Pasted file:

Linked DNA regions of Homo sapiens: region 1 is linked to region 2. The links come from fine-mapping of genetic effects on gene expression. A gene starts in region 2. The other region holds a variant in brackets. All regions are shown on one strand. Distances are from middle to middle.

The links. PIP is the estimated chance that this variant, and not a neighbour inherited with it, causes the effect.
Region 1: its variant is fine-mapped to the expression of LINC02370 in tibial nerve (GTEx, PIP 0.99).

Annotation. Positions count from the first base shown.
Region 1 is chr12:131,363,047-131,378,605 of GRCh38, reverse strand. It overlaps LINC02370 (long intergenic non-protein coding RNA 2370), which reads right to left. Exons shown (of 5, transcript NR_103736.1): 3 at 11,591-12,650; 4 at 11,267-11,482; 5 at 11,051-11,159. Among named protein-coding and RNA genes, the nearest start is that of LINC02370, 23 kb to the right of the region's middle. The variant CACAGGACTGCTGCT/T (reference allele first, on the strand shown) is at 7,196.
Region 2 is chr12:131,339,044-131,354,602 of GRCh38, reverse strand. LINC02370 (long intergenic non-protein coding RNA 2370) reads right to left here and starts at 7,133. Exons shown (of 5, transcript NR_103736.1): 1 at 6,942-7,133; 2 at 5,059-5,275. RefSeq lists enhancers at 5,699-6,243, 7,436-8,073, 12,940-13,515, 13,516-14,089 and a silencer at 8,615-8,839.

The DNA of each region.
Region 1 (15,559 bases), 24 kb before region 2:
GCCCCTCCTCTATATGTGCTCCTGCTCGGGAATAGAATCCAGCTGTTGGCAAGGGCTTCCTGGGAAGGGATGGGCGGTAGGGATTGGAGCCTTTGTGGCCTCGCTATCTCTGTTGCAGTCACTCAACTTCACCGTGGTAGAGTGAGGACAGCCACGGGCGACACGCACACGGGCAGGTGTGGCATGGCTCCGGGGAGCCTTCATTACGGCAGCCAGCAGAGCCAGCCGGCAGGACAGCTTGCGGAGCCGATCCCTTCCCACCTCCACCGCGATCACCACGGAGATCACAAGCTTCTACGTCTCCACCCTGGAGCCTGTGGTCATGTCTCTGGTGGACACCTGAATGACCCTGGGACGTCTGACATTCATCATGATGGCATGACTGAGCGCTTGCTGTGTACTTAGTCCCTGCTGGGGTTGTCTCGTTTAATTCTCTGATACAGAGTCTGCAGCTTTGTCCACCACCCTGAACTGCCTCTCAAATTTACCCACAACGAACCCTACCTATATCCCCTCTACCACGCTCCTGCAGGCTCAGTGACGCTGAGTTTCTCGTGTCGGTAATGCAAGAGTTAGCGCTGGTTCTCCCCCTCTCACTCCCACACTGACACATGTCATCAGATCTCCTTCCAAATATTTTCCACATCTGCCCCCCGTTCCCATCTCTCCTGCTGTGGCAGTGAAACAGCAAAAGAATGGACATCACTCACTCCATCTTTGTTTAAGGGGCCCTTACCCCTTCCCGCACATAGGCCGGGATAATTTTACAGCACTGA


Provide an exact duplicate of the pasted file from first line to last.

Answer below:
Linked DNA regions of Homo sapiens: region 1 is linked to region 2. The links come from fine-mapping of genetic effects on gene expression. A gene starts in region 2. The other region holds a variant in brackets. All regions are shown on one strand. Distances are from middle to middle.

The links. PIP is the estimated chance that this variant, and not a neighbour inherited with it, causes the effect.
Region 1: its variant is fine-mapped to the expression of LINC02370 in tibial nerve (GTEx, PIP 0.99).

Annotation. Positions count from the first base shown.
Region 1 is chr12:131,363,047-131,378,605 of GRCh38, reverse strand. It overlaps LINC02370 (long intergenic non-protein coding RNA 2370), which reads right to left. Exons shown (of 5, transcript NR_103736.1): 3 at 11,591-12,650; 4 at 11,267-11,482; 5 at 11,051-11,159. Among named protein-coding and RNA genes, the nearest start is that of LINC02370, 23 kb to the right of the region's middle. The variant CACAGGACTGCTGCT/T (reference allele first, on the strand shown) is at 7,196.
Region 2 is chr12:131,339,044-131,354,602 of GRCh38, reverse strand. LINC02370 (long intergenic non-protein coding RNA 2370) reads right to left here and starts at 7,133. Exons shown (of 5, transcript NR_103736.1): 1 at 6,942-7,133; 2 at 5,059-5,275. RefSeq lists enhancers at 5,699-6,243, 7,436-8,073, 12,940-13,515, 13,516-14,089 and a silencer at 8,615-8,839.

The DNA of each region.
Region 1 (15,559 bases), 24 kb before region 2:
GCCCCTCCTCTATATGTGCTCCTGCTCGGGAATAGAATCCAGCTGTTGGCAAGGGCTTCCTGGGAAGGGATGGGCGGTAGGGATTGGAGCCTTTGTGGCCTCGCTATCTCTGTTGCAGTCACTCAACTTCACCGTGGTAGAGTGAGGACAGCCACGGGCGACACGCACACGGGCAGGTGTGGCATGGCTCCGGGGAGCCTTCATTACGGCAGCCAGCAGAGCCAGCCGGCAGGACAGCTTGCGGAGCCGATCCCTTCCCACCTCCACCGCGATCACCACGGAGATCACAAGCTTCTACGTCTCCACCCTGGAGCCTGTGGTCATGTCTCTGGTGGACACCTGAATGACCCTGGGACGTCTGACATTCATCATGATGGCATGACTGAGCGCTTGCTGTGTACTTAGTCCCTGCTGGGGTTGTCTCGTTTAATTCTCTGATACAGAGTCTGCAGCTTTGTCCACCACCCTGAACTGCCTCTCAAATTTACCCACAACGAACCCTACCTATATCCCCTCTACCACGCTCCTGCAGGCTCAGTGACGCTGAGTTTCTCGTGTCGGTAATGCAAGAGTTAGCGCTGGTTCTCCCCCTCTCACTCCCACACTGACACATGTCATCAGATCTCCTTCCAAATATTTTCCACATCTGCCCCCCGTTCCCATCTCTCCTGCTGTGGCAGTGAAACAGCAAAAGAATGGACATCACTCACTCCATCTTTGTTTAAGGGGCCCTTACCCCTTCCCGCACATAGGCCGGGATAATTTTACAGCACTGA